Postpartum depression doesn’t define you as a mother.
Just like the newborn phase of your child’s life doesn’t define you as a mother.
Just like the baby phase of your child’s life doesn’t define you as a mother.
The truth is, who we are as mothers is defined by a lifetime. It’s defined by who we were before we had children. It’s defined by our child’s (or children’s) early years. It’s defined by the decades that follow the birth of that child.
When women express atypical experiences during pregnancy and postpartum periods, we look at those women and wonder about what’s wrong with them. Or at a minimum, we just assume that they’re just not ‘into the baby thing’ or in more extreme cases, they’re just not ‘into the whole having kids thing’.
So what are we doing? We’re writing those women off. We’re determining who those women are, based on a scant two years (more or less, depending on the severity of the perinatal depression or anxiety) of experience in the role of ‘motherhood’.
When you think about that in the life of a child, it’s ridiculous. It buys into this myth that life isn’t about change, growth and redemption.
Children grow over many years until they reach adulthood. As they grow, different events, conditions and experiences shape them. Sure, you can bring up the whole nature vs nurture argument, but if you believe that nature trumps nurture, well than it really doesn’t matter what type of parent you are, period. So we’ll assume that nurture plays a role.
Children change. I like my baby a lot in this stage that he’s in. It seems like each month gets better as I get glimpses into what makes him tick and I watch him explore his world. When he was a tiny baby, I didn’t know who he was. I still don’t, but with each passing day, I’m getting a better idea.
I don’t worry about how those first months will impact him. He’s like a sponge. He absorbs new and different things each day. While his mother may not have been able to be there for him, his father was. His grandparents were. His friends at daycare were. He didn’t lack for love – not a single bit. But even if he did, I’ve got days and months and years to make that up to him.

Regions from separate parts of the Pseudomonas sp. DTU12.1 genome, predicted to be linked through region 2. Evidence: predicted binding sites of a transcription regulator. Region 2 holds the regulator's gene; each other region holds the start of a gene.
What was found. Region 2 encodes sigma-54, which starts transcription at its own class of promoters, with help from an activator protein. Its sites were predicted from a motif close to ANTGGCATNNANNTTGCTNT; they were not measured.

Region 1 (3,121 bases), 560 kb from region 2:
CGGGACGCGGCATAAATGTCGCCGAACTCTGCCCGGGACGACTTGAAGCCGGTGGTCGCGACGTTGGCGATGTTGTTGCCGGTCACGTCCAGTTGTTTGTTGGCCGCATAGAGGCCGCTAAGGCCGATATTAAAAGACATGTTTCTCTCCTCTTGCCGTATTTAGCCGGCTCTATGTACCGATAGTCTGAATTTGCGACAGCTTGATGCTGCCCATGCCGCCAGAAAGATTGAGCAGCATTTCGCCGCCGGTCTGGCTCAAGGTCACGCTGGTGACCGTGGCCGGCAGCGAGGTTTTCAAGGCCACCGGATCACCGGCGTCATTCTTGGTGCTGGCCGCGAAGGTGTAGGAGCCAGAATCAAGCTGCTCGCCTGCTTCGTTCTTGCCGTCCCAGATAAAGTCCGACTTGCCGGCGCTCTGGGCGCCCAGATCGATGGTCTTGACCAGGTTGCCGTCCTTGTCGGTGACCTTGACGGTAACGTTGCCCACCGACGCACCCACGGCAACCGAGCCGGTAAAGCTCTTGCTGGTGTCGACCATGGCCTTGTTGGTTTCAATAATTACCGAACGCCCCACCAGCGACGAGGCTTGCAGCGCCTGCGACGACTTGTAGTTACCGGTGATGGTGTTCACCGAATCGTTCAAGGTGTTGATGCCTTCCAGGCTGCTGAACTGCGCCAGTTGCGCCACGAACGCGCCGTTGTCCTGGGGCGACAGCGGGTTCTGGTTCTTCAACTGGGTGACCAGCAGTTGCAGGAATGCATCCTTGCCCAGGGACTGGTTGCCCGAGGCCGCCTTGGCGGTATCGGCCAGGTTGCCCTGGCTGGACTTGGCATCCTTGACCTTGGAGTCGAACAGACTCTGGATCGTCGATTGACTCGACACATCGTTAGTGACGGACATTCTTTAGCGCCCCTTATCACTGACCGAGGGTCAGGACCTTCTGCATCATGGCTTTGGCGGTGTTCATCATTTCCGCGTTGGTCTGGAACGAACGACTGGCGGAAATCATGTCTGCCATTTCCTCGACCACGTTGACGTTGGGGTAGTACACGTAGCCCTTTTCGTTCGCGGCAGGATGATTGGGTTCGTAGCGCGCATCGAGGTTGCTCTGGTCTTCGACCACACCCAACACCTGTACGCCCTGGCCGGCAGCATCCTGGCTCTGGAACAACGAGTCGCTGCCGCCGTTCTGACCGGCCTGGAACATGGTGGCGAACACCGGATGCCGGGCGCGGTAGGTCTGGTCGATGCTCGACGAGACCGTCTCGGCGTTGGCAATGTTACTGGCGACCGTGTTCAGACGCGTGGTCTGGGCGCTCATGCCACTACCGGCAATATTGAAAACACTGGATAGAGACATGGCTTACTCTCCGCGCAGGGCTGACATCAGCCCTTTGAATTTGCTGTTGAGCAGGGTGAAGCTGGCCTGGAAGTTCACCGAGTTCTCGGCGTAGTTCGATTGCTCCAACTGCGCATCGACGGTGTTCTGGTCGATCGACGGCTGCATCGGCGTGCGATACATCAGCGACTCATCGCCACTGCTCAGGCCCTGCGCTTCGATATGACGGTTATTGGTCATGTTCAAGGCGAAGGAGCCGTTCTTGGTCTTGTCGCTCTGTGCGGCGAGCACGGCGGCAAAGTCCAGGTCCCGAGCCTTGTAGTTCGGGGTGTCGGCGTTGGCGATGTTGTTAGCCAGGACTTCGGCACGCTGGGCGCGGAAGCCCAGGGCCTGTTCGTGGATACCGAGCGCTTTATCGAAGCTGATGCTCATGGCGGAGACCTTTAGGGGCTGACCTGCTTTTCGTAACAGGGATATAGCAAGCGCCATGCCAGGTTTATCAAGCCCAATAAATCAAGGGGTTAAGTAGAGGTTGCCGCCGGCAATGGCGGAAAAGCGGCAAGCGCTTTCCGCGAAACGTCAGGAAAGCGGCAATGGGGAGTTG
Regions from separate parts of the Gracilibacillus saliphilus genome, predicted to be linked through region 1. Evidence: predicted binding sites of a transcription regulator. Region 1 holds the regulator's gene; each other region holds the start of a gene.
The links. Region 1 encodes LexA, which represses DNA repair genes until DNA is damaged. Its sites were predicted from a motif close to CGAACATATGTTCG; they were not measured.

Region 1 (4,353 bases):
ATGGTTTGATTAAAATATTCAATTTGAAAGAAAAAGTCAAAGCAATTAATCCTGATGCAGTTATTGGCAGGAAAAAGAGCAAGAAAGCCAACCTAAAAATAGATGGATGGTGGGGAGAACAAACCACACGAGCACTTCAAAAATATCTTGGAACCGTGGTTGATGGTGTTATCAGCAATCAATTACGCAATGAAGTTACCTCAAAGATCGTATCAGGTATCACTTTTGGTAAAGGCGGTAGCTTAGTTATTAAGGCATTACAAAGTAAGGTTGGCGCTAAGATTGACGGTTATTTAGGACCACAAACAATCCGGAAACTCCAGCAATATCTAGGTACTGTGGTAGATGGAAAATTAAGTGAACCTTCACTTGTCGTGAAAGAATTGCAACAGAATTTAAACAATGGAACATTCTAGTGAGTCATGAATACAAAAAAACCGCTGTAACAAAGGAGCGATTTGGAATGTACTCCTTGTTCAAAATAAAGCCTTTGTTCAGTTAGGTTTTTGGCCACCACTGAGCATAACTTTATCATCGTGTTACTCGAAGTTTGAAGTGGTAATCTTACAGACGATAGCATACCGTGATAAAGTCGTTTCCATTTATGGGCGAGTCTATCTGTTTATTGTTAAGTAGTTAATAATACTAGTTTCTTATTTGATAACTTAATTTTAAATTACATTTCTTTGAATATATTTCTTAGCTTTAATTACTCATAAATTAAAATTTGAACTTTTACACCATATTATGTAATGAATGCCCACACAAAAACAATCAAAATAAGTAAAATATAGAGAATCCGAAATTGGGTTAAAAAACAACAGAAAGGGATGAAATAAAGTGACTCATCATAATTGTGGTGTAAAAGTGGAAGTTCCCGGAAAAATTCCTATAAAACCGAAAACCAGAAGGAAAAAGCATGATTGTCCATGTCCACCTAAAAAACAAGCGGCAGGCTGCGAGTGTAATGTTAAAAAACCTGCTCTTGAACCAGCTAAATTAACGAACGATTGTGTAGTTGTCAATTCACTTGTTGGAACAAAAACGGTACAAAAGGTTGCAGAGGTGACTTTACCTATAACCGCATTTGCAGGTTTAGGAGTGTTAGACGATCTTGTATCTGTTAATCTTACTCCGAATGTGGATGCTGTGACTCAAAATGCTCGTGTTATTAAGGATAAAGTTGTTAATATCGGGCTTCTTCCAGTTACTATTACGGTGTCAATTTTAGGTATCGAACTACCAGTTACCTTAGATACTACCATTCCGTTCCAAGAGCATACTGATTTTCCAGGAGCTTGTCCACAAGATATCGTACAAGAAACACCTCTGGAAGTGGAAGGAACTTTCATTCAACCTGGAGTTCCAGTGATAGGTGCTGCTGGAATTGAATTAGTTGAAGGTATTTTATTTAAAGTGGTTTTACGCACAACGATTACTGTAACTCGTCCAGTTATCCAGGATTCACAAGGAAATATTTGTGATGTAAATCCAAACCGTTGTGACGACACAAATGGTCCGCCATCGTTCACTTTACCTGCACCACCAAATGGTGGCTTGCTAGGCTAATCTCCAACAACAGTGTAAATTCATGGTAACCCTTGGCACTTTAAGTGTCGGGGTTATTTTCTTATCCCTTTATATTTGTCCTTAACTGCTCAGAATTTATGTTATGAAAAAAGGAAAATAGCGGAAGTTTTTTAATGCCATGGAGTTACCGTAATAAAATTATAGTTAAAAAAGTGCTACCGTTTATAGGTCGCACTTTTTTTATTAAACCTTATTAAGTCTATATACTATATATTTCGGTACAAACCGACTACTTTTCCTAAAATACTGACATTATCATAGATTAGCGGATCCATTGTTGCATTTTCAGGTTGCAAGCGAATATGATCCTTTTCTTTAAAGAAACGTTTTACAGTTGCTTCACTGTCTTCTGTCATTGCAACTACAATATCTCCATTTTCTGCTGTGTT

I feel like I’m starting to hit a stride as a mother. Who I was six months ago is completely and wholly different from who I am today. What I think about motherhood is completely different now than it was months ago. I expect that I will continue to change as my child changes too.
I’m also not the only person who will impact the man that my baby will eventually become. He will be profoundly impacted by his peers, his classmates, his teachers, his coaches and mentors. These experiences will shape him and create who he is as an adult.
I almost wonder if it’s arrogant to assume that we, as parents, completely shape our children’s lives…that every little thing we do has a resounding impact on them. While it’s certainly true that we have an overwhelming role in shaping our children, our role is finite as our child does not exist in a bubble. Much of our influence isn’t even within our control, when we consider the traits of ours that our child inherits. Given this vast world that our child will move through, our presence is a mere piece of the puzzle that will give our child the tools to move through this world. All we can do is hope to give our child the tools to be successful, resilient and content.